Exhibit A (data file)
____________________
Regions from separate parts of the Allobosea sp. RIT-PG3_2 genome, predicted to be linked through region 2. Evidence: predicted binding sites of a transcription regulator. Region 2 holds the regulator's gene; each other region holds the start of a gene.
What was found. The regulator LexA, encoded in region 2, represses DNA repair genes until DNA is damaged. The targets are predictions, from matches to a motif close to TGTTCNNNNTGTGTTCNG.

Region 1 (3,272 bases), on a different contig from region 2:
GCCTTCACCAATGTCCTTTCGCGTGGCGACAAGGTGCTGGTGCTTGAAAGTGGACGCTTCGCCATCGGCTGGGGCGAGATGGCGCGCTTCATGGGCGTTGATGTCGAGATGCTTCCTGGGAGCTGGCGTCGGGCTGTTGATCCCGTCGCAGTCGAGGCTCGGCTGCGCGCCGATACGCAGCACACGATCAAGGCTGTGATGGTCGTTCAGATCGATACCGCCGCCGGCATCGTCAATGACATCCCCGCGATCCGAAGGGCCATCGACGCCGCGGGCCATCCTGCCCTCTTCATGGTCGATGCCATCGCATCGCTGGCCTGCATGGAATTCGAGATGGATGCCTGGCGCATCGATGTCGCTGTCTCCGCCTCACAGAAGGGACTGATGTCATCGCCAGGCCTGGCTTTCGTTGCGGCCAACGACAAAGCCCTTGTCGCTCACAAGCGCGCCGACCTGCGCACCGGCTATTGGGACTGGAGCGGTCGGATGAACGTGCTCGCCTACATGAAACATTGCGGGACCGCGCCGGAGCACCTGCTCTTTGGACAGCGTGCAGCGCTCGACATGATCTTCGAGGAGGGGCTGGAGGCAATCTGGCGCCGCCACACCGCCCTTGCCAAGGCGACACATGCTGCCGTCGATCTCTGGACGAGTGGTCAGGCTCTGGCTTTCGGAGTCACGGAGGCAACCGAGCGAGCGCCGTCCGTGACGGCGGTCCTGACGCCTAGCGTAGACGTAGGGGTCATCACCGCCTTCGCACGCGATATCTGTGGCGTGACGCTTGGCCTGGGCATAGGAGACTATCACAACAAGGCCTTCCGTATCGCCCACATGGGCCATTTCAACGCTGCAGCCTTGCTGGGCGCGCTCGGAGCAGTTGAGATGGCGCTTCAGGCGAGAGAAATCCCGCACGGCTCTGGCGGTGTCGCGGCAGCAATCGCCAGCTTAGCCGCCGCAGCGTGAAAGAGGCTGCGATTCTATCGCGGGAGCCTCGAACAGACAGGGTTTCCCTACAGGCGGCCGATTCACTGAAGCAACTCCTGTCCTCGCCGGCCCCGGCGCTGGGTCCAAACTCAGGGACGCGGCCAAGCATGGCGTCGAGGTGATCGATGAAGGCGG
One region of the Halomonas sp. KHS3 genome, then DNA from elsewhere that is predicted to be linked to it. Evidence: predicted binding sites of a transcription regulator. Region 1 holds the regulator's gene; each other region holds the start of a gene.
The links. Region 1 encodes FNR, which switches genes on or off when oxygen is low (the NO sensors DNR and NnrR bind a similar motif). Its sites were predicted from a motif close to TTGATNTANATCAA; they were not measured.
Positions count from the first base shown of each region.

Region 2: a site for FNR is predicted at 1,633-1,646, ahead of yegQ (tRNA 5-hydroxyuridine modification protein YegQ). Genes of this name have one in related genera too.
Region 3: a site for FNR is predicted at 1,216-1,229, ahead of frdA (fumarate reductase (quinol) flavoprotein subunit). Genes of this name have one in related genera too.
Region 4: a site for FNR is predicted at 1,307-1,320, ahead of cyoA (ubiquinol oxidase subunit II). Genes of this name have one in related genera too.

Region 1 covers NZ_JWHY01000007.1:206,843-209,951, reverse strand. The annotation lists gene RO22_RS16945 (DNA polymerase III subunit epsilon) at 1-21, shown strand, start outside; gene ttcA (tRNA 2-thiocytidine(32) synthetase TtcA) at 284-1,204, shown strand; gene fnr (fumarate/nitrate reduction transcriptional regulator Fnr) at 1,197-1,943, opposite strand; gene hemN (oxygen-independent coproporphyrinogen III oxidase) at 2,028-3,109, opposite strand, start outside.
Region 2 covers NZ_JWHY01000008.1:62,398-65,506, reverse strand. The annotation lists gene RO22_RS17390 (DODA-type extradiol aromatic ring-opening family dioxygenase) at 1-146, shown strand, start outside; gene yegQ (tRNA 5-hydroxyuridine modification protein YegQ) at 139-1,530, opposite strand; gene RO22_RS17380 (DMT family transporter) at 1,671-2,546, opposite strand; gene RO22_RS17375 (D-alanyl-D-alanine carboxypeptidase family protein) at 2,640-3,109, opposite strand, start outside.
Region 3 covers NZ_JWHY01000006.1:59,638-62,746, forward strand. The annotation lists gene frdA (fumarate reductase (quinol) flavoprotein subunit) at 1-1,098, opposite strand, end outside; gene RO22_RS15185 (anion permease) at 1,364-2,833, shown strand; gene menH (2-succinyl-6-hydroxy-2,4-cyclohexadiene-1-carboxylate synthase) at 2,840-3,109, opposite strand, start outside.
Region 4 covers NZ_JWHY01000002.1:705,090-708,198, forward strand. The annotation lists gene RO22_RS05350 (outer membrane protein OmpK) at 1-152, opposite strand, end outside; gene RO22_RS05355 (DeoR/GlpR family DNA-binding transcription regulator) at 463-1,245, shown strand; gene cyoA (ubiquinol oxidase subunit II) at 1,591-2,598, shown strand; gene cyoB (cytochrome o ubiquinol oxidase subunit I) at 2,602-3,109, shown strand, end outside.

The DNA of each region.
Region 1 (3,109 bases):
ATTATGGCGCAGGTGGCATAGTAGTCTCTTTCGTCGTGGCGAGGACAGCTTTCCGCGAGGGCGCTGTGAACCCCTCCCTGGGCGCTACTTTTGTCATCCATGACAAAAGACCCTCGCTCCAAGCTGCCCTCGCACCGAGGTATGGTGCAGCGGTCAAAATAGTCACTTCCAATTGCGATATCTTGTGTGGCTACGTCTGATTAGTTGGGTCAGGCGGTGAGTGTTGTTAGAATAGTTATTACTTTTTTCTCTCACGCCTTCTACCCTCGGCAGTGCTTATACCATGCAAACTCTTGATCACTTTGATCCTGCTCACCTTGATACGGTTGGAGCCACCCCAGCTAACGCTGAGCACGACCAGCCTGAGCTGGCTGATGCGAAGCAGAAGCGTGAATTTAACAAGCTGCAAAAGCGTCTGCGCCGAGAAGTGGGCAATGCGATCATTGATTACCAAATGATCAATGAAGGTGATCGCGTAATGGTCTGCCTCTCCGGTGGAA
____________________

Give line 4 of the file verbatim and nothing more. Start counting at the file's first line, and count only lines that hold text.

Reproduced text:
GCCTTCACCAATGTCCTTTCGCGTGGCGACAAGGTGCTGGTGCTTGAAAGTGGACGCTTCGCCATCGGCTGGGGCGAGATGGCGCGCTTCATGGGCGTTGATGTCGAGATGCTTCCTGGGAGCTGGCGTCGGGCTGTTGATCCCGTCGCAGTCGAGGCTCGGCTGCGCGCCGATACGCAGCACACGATCAAGGCTGTGATGGTCGTTCAGATCGATACCGCCGCCGGCATCGTCAATGACATCCCCGCGATCCGAAGGGCCATCGACGCCGCGGGCCATCCTGCCCTCTTCATGGTCGATGCCATCGCATCGCTGGCCTGCATGGAATTCGAGATGGATGCCTGGCGCATCGATGTCGCTGTCTCCGCCTCACAGAAGGGACTGATGTCATCGCCAGGCCTGGCTTTCGTTGCGGCCAACGACAAAGCCCTTGTCGCTCACAAGCGCGCCGACCTGCGCACCGGCTATTGGGACTGGAGCGGTCGGATGAACGTGCTCGCCTACATGAAACATTGCGGGACCGCGCCGGAGCACCTGCTCTTTGGACAGCGTGCAGCGCTCGACATGATCTTCGAGGAGGGGCTGGAGGCAATCTGGCGCCGCCACACCGCCCTTGCCAAGGCGACACATGCTGCCGTCGATCTCTGGACGAGTGGTCAGGCTCTGGCTTTCGGAGTCACGGAGGCAACCGAGCGAGCGCCGTCCGTGACGGCGGTCCTGACGCCTAGCGTAGACGTAGGGGTCATCACCGCCTTCGCACGCGATATCTGTGGCGTGACGCTTGGCCTGGGCATAGGAGACTATCACAACAAGGCCTTCCGTATCGCCCACATGGGCCATTTCAACGCTGCAGCCTTGCTGGGCGCGCTCGGAGCAGTTGAGATGGCGCTTCAGGCGAGAGAAATCCCGCACGGCTCTGGCGGTGTCGCGGCAGCAATCGCCAGCTTAGCCGCCGCAGCGTGAAAGAGGCTGCGATTCTATCGCGGGAGCCTCGAACAGACAGGGTTTCCCTACAGGCGGCCGATTCACTGAAGCAACTCCTGTCCTCGCCGGCCCCGGCGCTGGGTCCAAACTCAGGGACGCGGCCAAGCATGGCGTCGAGGTGATCGATGAAGGCGG